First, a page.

Monthly Archives: July 2013

In the Field…Again

I’m back in the field. This is my fifth trip to research country. I have spent more than two years in the country if I add up all the summers and the year of field research I did here. Though, this trip is my first trip post dissertation. I must say it’s kind of amazing. Having now published an article in a journal and in an edited volume and having written my diss, I have a much better handle on what constitutes data and the threshold of evidence necessary to sustain my arguments. What that means for field work, is that I am not quite so stressed.

Doing dissertation field research was so anxiety filled. I didn’t know what constituted data or if what I was collecting would even be useful. I had no idea what I would or could do with it. I had no idea how much data I needed to write a whole diss. I was fumbling in the dark and it was nerve wracking. I just kept imagining returning to the US with inadequate data and sitting across from my advisor in her office explaining that I would not be able to write my diss. But that didn’t happen and I wrote the damn dissertation.

This time in the field, I have a filter. I know what’s important, what’s not important for my project. I know how I can write something up when I enter the situation or event. I have an idea for chapters in my book, and at this point I even know what data can fit where. So when I went to an event this past weekend, I thought, oh this will be perfect for chapter x on y topic. I dare say that fieldwork has actually become pleasant.


Finally, it has happened to me…

I just got a message from a colleague, someone who I presented on a panel with YEARS ago. S/he told me s/he was organizing a panel for Big Area Studies Conference next year and s/he wanted to know if I could participate. I just got an email from Area Studies Association about renewing my membership in anticipation for the big conference. While looking at the email, I thought, sigh! another conference where I’m going to have to beg, borrow, and steal to find a panel that fits. But finally, someone has had the idea to organize a panel, someone I know. And that someone, has thought to reach out to me and include me in the panel. I know that seems so small, even microscopic. But people so rarely think of me when organizing things. And I have been trying to change that by networking like crazy and organizing my fair share of panels. Perhaps if I had a larger ego I might think I am becoming known (even by a few), but really I think my networking has been paying off and the seeds I have planted are finally beginning to bear fruit.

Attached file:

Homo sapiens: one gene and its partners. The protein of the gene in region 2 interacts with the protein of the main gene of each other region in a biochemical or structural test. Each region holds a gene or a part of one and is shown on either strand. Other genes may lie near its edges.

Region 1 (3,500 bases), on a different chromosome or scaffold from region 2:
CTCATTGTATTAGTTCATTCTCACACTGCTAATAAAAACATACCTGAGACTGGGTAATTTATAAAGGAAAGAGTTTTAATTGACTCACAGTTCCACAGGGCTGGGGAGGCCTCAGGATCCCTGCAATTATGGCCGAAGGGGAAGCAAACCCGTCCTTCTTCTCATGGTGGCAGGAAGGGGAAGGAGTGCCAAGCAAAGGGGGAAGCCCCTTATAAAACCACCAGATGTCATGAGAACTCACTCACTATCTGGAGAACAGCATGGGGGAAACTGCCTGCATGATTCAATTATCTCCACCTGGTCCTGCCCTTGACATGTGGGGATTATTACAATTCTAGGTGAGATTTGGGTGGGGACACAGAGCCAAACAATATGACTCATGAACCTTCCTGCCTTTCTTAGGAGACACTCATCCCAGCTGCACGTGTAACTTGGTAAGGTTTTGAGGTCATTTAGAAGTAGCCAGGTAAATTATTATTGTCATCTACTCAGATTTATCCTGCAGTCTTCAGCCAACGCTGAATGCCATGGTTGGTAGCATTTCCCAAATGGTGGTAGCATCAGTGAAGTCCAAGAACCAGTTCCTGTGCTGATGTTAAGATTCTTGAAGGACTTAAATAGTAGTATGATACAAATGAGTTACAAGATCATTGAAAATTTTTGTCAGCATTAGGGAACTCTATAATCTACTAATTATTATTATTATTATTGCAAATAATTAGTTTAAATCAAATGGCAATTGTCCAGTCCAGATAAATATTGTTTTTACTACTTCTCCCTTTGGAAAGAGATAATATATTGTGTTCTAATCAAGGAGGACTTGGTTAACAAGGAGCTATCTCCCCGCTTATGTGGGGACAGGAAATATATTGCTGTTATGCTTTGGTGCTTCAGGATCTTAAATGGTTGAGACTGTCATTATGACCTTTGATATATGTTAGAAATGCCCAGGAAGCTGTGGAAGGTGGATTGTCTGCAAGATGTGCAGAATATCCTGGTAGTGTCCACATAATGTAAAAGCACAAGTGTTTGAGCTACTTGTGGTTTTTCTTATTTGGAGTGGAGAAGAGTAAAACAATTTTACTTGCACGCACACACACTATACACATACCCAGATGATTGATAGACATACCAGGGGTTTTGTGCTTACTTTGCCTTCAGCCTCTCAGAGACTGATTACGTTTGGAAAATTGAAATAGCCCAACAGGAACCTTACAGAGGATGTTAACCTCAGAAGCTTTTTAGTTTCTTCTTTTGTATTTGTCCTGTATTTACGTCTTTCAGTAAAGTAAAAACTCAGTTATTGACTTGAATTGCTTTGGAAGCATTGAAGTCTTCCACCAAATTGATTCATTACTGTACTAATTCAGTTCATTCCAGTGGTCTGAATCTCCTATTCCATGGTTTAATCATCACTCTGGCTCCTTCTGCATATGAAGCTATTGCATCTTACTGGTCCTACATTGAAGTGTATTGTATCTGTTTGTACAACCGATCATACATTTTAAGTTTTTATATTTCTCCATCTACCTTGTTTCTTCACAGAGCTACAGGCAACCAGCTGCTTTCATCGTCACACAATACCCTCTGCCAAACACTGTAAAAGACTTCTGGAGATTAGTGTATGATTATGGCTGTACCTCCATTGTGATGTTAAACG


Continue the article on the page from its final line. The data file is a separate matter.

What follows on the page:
Research Dream

I’m here in Foreign Country for field research for the summer. I had a crazy dream a couple of nights ago. I dreamt that I returned to the US for a conference. While I was sitting at the conference it dawned on me that I may not be able to return to research country because I have a single entry visa. Once I enter and leave, I can’t return for a period of several months. So, in my dream, I began to get nervous and I thought about all the things I still had to do: the interviews I needed to schedule, the other cities to travel to, etc. I thought maybe I should have asked the customs agent when I was leaving if I would be able to come back soon, and had they said no I just would not have taken my flight. I just remember a long period of worrying and a small panic that I had wasted another field research trip with a mistaken exit from the country.

And then I woke in research country safe and sound. I better put my research agenda in turbo drive. lol. Talk about a wake up call.

When are we “known” and how do we know?

This past academic year I went to six conferences. I think that’s a lot, but I actually enjoyed it. If I had the money to go to more I probably would. At the last conference of the academic year, I saw that a scholar whose work I was very familiar with would be there. I explicitly cited him in my paper when I gave my presentation. After the panel, he came up to me, and the first thing he said was, “Hi, you know, I have work out on your topic.” I was so happy to meet him, I sputtered, “Oh, I know. I cited you explicitly. I quoted your paper in big disciplinary fancy journal.” And then I flipped through my paper and found the quote. He said, “Oh, I left to go to the bathroom so maybe I missed it.  Sorry. So you’re at Big Midwestern University? Is Mr. Big Shot still there?” After I said that Mr. Big Shot was on leave, but should be coming back next year, he encouraged me to talk to Mr. Big Shot.

Looking back on that encounter, it just seemed really weird. In the moment, I just did what I thought I should – say that I cited him and whatnot. However, thinking about it now, I think, how strange to just come up to someone, not say your name, and tell them you have work on that topic. Maybe this person is just awkward, but I get the sense from a lot of academics that many feel like they just aren’t getting their due. However, this person has published prolifically, in many disciplinary and non-discipline journals. How can anyone working in his area not know who he is? Other people have mentioned him and his work in my presence. Hell, I mentioned him by name in my presentation in front of everyone at the conference (but apparently when he wasn’t there). I know that people know about him. I just wonder if he knows that.